Submitted by jpressman on Fri, 03/01/2002 - 16:33

Defining a New Vocabulary for Voice Characterization

March 1, 2002

In the world of international voice dubbing, Jacques Barreau sees the need for a universal vocabulary that will help actors properly place their voices and attain the perfect voice that is needed for a job.


I have spent the last five years travelling all over the world for Warner Bros. As a creative executive responsible for the casting of all of our animated product worldwide, I have the great privilege and opportunity to work with a wide variety of actors of all nationalities.




Of course, this has not always been an easy ride and I've had a few surprises. I remember one amazing mix session for Space Jam in Beijing, where I learned that the concepts of time and space are quite different in the West and the Far East -- it was the fastest mix for the world's biggest audience. Then there was the recording session in Bangkok, where I had to change the voice director because he couldn't ask the actors to redo a line. He was younger and owed respect to the older actors!

Besides the humorous stories, I realized very soon that I needed to bring some sense of organization and common references to the dubbing world, if I wanted to succeed in my quest to protect the integrity of Warner Bros.' animated celebrities by maintaining the consistency among the many international language voices of these animated icons. The first observation I made during my travels was that all the artists were taking different approaches in trying to reach this goal. One would think that most actors use more or less the same techniques to work with their voices. This, in fact, is not the case; the actors' different approaches results in inconsistencies in character.

In this article, we will talk about the voice characterization (the art of creating a non-human voice) used in animation. What do actors from different countries do to re -create classic animated voices in their language and how can we help them to do this? Our role is to explain voice placement techniques to actors who do not have this training. To do so, we need a common vocabulary to describe these techniques. As I mentioned earlier, up until this point, there haven't been common references, but this new vocabulary will guarantee the same approaches to characterization worldwide, and consequently, the consistency of animated character voices.

A Void to Fill

First, we need to define the two essential parameters of voice characterization. They are the voice placement and the voice effect that can be created by working with the mouth, throat, etc.

  1. Voice placement indicates in which area the actor places his voice. Later, I'll discuss the different areas where the voice can be placed and all the sounds we obtain from those areas.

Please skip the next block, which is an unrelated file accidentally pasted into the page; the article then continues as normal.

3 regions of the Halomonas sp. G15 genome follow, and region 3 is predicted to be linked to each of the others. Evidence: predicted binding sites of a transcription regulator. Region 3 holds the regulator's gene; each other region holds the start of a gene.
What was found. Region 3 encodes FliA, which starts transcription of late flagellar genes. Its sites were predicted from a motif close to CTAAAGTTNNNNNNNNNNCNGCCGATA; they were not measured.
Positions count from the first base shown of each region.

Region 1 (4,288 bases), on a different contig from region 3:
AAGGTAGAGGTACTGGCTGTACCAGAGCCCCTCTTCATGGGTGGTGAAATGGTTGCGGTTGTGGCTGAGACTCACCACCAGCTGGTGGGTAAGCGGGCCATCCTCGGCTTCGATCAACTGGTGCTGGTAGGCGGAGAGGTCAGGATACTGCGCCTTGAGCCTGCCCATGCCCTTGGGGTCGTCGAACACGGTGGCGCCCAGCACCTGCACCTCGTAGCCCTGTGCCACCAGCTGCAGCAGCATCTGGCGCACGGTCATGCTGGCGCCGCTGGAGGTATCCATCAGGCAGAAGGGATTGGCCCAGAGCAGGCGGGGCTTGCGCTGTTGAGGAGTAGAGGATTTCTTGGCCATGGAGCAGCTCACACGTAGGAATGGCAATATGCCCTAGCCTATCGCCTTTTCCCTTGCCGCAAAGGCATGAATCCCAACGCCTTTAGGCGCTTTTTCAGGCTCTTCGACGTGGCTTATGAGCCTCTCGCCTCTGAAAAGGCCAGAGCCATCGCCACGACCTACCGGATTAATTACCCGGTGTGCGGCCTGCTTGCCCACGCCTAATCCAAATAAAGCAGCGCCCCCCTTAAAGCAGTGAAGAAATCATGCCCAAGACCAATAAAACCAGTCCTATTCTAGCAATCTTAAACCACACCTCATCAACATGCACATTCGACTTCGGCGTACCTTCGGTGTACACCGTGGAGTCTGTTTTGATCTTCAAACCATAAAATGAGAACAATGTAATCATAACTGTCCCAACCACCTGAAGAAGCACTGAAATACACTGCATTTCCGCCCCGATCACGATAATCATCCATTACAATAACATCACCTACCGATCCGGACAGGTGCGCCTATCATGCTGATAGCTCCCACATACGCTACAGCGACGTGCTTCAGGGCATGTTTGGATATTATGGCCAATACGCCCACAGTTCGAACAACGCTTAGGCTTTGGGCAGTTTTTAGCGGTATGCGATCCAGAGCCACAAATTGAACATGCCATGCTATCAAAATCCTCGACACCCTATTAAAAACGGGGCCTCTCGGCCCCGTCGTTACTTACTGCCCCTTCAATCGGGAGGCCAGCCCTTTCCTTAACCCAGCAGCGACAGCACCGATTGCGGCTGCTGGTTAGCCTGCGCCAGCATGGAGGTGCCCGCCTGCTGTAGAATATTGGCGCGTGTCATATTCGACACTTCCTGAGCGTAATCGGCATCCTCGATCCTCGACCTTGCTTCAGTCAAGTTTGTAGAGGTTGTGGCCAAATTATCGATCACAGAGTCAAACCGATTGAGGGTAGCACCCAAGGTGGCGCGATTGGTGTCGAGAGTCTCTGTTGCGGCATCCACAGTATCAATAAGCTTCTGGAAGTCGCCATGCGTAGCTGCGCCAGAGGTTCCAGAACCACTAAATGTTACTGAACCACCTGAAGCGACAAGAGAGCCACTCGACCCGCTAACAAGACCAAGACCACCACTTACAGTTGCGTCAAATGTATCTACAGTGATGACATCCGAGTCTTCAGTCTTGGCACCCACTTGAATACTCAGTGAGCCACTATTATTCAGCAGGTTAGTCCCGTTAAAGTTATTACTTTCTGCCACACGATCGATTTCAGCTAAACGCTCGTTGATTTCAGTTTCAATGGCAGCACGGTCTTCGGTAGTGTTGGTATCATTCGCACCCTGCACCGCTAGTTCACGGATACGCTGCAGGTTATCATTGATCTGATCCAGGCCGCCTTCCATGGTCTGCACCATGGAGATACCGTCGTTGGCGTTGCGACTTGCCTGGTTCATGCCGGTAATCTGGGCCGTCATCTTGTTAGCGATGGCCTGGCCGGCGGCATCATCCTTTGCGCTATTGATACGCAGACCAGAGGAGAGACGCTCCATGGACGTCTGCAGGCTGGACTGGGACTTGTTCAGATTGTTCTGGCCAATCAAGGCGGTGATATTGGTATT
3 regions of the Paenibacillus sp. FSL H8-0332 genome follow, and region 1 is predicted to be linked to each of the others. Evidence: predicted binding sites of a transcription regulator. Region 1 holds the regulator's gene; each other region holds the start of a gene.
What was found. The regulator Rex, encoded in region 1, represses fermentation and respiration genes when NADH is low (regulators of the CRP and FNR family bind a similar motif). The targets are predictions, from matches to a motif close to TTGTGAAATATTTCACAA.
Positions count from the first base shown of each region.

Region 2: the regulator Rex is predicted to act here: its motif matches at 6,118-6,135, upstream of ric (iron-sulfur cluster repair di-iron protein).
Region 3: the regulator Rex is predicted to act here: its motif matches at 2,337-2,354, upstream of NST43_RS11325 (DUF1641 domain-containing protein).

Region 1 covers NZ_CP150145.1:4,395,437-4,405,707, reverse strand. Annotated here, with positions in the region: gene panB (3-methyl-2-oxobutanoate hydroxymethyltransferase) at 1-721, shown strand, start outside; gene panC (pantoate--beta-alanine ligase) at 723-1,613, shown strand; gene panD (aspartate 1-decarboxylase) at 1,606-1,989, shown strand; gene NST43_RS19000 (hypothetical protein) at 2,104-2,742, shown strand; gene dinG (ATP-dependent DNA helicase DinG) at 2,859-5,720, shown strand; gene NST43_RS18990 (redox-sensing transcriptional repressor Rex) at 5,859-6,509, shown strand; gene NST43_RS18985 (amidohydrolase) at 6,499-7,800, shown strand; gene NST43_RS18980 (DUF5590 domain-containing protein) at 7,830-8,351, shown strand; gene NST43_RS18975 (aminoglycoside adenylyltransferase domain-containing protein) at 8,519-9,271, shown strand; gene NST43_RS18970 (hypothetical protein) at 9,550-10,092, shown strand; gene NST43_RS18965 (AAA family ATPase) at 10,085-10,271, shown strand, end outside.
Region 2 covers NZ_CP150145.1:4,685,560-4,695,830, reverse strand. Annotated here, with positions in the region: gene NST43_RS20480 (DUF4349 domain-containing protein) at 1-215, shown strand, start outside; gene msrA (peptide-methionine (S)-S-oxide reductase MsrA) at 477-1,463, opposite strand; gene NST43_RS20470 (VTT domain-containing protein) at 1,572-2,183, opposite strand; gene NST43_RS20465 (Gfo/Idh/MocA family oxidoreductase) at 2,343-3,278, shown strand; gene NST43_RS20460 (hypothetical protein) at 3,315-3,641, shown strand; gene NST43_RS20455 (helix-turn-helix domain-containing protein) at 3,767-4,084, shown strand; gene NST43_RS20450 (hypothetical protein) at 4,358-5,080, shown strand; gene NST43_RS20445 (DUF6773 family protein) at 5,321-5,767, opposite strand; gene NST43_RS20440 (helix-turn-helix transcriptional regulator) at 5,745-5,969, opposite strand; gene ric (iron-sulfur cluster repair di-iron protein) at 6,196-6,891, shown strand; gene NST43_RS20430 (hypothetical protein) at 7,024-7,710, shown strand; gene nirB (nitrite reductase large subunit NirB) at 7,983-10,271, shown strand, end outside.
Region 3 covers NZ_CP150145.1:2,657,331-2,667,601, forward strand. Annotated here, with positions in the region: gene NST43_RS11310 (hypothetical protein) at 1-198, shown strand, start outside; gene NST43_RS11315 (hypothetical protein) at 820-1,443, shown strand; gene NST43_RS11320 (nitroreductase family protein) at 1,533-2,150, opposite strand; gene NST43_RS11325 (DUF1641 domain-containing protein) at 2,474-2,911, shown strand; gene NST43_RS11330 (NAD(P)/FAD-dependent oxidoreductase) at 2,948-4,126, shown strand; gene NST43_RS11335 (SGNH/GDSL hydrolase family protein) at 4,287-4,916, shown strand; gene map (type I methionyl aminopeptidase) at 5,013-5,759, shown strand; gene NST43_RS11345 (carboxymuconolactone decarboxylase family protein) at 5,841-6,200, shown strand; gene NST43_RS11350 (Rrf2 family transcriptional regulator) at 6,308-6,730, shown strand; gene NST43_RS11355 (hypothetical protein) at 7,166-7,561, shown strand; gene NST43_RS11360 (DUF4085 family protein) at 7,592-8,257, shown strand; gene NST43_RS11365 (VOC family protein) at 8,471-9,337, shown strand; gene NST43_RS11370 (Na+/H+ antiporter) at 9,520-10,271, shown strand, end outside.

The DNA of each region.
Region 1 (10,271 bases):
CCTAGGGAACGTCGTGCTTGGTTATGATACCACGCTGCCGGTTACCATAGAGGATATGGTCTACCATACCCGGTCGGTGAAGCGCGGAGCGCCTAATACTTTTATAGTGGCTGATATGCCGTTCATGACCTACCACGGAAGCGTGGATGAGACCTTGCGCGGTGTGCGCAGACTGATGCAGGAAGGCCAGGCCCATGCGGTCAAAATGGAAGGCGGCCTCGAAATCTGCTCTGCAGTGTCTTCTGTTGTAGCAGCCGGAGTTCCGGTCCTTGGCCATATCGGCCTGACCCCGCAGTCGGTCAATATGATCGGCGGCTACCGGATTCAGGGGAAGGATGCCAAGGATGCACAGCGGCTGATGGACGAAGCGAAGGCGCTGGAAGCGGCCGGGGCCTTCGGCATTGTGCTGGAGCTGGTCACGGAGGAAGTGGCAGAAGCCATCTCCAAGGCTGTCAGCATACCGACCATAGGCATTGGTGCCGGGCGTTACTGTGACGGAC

2. The voice effect defines the way of working with the throat, nose and mouth, which will help in creating a great variety of sounds.

Let's consider for a second the voice as a musical instrument. Like with all musical instruments, you can play the same note (pitch) with different colors. If I hit the strings of my guitar softly or hard or if I place my right hand close to the bridge or far away, the same note will have different sounds, or different colors. It will be the sound of a guitar (the basic voice of an actor), but with different colors (same voice placed differently). Like any serious musician knows how to change the sound of his instrument, any serious actor should be able to work with his voice the same way. The main difference is that the voice placement techniques are still much more mysterious than the instrument techniques, which is probably because there is no vocabulary to define these techniques.

Voice characterization, unlike music, is a new art. Musicians and singers all over the world know how to do a vibrato and use more or less the same techniques to play a common repertoire. This makes sense. What doesn't make sense is that all the actors have the same repertoire but don't share or sometimes don't know the techniques to place their voice correctly, which is the basis of voice characterization.




The first thing to do for an actor is to place his voice in order to get as close as possible to the voice of the character he is dubbing. When the voice is in place, he will then be able to concentrate on the character's attitude. The VD's (voice director) work is to make sure the actor gets the right attitude and keeps his voice consistent during his performance. This is a very common problem with animated dubbing in almost every country. The actor's concentration goes back and forth between the right attitude and the right voice. It is very difficult, especially at the beginning of a series, to remember and control both at the same time. It is the responsibility of the VD to make sure the actor doesn't lose the desired voice. The VD must communicate the voice placement information to the actor. Another problem: the VD, most of the time, concentrates on the attitude or on the acting side and does not help the actors in the voice characterization. One can argue that this voice characterization is so personal an approach to the actor, that only he can understand what he does. Here is where I do not agree. We need to be able to describe the voices and to explain the placement techniques. The same way a musician or a singer is able to describe a sound of a flute or a sound of a trombone and an effect like the vibrato, we should be able to describe the voice placement of any animated voice. Only then, we will be able to guide the actors and more importantly, guide them all the same way, using the same descriptions and vocabulary. How can we describe Marvin's voice? How is it different from the Tazmanian Devil's voice, for example?

Now that we know about the voice placement concept and the necessity of a vocabulary, let's try to create this vocabulary. This will be of course my proposition and like all propositions, they may not be perfect but have at least the merit of starting the process.

Voice Placement Positions

I divided arbitrarily, and based on my experience, the head in six regions or areas, organized around two lines or axis, vertical and horizontal, with the throat as the center. The vertical axis will define the high throat and the low throat and by extension, the top of the head and the very low head or chest. The horizontal axis will define the rear throat and the front of the throat. From the center (normal voice of most of the actors) throat, we can move our voice into the six areas. These six areas will give the basics of all the different characterizations.

1. The high throat (Bugs, Daffy, Tweety, etc.)